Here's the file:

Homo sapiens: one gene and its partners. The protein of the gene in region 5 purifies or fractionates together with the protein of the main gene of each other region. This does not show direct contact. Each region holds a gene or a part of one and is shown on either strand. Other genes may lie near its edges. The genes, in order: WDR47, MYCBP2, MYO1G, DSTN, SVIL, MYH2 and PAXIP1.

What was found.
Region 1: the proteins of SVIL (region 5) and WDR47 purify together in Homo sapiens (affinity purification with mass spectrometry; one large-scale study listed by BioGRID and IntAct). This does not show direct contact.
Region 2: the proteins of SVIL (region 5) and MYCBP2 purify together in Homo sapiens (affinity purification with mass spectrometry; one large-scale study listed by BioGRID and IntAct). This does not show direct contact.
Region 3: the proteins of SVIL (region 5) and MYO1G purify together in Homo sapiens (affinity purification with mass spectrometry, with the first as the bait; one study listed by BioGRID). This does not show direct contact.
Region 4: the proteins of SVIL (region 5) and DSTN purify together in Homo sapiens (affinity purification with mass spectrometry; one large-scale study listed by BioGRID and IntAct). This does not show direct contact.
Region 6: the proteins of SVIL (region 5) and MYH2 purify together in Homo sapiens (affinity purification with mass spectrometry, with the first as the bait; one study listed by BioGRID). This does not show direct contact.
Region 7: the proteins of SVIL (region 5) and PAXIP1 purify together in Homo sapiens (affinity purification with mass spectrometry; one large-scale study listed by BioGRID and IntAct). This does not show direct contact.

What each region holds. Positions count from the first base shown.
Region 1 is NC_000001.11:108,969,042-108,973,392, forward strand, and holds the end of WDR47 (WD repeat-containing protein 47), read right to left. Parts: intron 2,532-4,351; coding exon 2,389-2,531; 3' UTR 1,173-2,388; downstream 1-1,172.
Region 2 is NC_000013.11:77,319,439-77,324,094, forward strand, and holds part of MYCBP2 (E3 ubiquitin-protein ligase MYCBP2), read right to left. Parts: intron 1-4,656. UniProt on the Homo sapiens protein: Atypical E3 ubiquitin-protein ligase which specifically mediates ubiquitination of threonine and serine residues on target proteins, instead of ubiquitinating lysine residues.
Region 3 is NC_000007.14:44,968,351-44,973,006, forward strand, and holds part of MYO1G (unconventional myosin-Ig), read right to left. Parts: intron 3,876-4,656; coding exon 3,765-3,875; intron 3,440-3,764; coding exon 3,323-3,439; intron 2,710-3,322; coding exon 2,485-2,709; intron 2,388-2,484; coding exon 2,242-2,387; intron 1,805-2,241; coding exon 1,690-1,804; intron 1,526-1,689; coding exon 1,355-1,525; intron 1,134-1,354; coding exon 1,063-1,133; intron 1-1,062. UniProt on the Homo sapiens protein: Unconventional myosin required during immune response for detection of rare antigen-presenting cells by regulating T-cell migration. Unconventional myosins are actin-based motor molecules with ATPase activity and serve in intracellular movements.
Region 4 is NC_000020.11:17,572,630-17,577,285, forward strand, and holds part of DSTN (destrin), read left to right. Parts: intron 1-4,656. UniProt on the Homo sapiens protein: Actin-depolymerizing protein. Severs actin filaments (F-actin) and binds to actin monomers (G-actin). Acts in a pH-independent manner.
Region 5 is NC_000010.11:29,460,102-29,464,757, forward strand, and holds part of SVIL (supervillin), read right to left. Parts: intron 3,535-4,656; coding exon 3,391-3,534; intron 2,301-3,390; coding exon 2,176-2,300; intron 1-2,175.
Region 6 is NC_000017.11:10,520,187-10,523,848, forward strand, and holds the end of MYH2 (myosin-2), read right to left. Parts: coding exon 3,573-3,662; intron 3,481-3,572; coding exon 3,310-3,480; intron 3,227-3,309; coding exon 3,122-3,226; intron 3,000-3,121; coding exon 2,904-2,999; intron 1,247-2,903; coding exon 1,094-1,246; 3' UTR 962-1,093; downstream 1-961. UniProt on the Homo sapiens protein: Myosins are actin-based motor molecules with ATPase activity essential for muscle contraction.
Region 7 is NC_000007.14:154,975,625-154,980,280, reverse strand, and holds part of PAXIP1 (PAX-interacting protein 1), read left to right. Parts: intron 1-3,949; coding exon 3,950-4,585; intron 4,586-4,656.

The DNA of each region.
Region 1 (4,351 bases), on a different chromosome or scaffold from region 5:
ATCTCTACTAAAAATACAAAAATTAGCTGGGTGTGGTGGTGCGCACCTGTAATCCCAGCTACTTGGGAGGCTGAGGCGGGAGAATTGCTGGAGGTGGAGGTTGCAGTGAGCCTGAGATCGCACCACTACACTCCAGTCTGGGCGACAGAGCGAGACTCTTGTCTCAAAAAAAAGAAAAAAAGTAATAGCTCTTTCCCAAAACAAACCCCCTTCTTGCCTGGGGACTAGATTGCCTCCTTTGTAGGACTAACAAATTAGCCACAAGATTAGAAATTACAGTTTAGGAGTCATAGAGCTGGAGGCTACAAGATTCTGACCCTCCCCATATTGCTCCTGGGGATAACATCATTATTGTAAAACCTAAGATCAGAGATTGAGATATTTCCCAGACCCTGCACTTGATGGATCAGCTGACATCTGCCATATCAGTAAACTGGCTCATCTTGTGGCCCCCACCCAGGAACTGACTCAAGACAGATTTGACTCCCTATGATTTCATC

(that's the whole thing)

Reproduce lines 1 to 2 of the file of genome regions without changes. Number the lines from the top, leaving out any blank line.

Homo sapiens: one gene and its partners. The protein of the gene in region 5 purifies or fractionates together with the protein of the main gene of each other region. This does not show direct contact. Each region holds a gene or a part of one and is shown on either strand. Other genes may lie near its edges. The genes, in order: WDR47, MYCBP2, MYO1G, DSTN, SVIL, MYH2 and PAXIP1.

What was found.